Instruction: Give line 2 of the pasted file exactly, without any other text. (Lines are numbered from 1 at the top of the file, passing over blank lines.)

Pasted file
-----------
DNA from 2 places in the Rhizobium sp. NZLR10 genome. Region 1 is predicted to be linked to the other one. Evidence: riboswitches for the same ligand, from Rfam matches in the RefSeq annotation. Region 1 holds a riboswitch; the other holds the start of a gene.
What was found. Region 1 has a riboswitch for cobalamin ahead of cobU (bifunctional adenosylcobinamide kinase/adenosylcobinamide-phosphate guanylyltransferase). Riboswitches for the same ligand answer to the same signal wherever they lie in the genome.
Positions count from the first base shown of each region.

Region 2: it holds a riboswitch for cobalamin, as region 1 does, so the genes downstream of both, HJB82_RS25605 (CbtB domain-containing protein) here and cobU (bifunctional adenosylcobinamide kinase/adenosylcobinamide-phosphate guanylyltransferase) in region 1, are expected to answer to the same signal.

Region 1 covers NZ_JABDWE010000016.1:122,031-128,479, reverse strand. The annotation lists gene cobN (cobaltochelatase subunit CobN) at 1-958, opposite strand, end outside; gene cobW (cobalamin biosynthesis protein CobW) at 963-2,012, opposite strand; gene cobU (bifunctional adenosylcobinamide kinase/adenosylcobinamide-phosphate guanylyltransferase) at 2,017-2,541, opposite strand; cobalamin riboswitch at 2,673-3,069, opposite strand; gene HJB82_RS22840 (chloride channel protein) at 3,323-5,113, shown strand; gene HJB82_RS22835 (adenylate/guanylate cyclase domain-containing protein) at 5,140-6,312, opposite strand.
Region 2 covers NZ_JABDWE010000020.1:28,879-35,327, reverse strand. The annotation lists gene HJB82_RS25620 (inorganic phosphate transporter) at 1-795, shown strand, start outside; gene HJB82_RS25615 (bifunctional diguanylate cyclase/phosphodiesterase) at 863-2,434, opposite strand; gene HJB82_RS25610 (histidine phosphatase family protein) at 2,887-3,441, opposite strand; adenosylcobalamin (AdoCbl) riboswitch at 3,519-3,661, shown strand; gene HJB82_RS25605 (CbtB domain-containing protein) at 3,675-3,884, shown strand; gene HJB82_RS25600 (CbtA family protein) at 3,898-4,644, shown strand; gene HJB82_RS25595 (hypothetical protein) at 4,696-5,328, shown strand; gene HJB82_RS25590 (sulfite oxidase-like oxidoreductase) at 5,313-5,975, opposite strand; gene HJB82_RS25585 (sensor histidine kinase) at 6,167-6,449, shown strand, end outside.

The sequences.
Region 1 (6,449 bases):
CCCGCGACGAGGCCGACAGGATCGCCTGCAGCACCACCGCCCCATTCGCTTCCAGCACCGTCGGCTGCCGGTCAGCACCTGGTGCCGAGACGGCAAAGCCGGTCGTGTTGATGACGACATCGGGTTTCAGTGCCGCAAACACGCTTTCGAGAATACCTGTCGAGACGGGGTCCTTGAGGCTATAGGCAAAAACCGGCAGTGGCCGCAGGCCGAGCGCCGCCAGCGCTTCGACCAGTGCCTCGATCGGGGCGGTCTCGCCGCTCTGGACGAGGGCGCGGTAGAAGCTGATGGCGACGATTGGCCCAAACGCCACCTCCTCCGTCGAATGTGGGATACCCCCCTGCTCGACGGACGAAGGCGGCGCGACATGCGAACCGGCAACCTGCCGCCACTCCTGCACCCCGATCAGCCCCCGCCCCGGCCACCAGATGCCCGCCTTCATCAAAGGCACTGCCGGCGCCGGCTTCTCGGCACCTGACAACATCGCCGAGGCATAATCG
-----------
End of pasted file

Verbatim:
What was found. Region 1 has a riboswitch for cobalamin ahead of cobU (bifunctional adenosylcobinamide kinase/adenosylcobinamide-phosphate guanylyltransferase). Riboswitches for the same ligand answer to the same signal wherever they lie in the genome.